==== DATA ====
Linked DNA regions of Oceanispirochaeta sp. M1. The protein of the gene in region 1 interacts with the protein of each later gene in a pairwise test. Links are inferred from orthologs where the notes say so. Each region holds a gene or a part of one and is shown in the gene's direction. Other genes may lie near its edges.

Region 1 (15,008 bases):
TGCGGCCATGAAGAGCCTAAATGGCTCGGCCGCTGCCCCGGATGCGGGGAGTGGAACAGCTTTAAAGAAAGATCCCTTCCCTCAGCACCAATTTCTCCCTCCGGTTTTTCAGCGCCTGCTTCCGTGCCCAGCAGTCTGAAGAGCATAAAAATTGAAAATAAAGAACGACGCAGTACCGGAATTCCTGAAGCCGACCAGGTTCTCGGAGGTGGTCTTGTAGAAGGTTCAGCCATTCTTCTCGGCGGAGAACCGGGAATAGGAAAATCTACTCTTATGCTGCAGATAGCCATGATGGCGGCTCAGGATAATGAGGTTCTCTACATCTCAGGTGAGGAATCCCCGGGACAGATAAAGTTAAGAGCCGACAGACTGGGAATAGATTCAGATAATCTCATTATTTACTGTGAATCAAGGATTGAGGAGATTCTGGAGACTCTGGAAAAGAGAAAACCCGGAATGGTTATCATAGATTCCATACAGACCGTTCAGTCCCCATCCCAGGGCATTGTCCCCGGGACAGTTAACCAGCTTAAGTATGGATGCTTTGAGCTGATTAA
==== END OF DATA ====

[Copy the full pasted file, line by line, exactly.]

Linked DNA regions of Oceanispirochaeta sp. M1. The protein of the gene in region 1 interacts with the protein of each later gene in a pairwise test. Links are inferred from orthologs where the notes say so. Each region holds a gene or a part of one and is shown in the gene's direction. Other genes may lie near its edges.

Region 1 (15,008 bases):
TGCGGCCATGAAGAGCCTAAATGGCTCGGCCGCTGCCCCGGATGCGGGGAGTGGAACAGCTTTAAAGAAAGATCCCTTCCCTCAGCACCAATTTCTCCCTCCGGTTTTTCAGCGCCTGCTTCCGTGCCCAGCAGTCTGAAGAGCATAAAAATTGAAAATAAAGAACGACGCAGTACCGGAATTCCTGAAGCCGACCAGGTTCTCGGAGGTGGTCTTGTAGAAGGTTCAGCCATTCTTCTCGGCGGAGAACCGGGAATAGGAAAATCTACTCTTATGCTGCAGATAGCCATGATGGCGGCTCAGGATAATGAGGTTCTCTACATCTCAGGTGAGGAATCCCCGGGACAGATAAAGTTAAGAGCCGACAGACTGGGAATAGATTCAGATAATCTCATTATTTACTGTGAATCAAGGATTGAGGAGATTCTGGAGACTCTGGAAAAGAGAAAACCCGGAATGGTTATCATAGATTCCATACAGACCGTTCAGTCCCCATCCCAGGGCATTGTCCCCGGGACAGTTAACCAGCTTAAGTATGGATGCTTTGAGCTGATTAA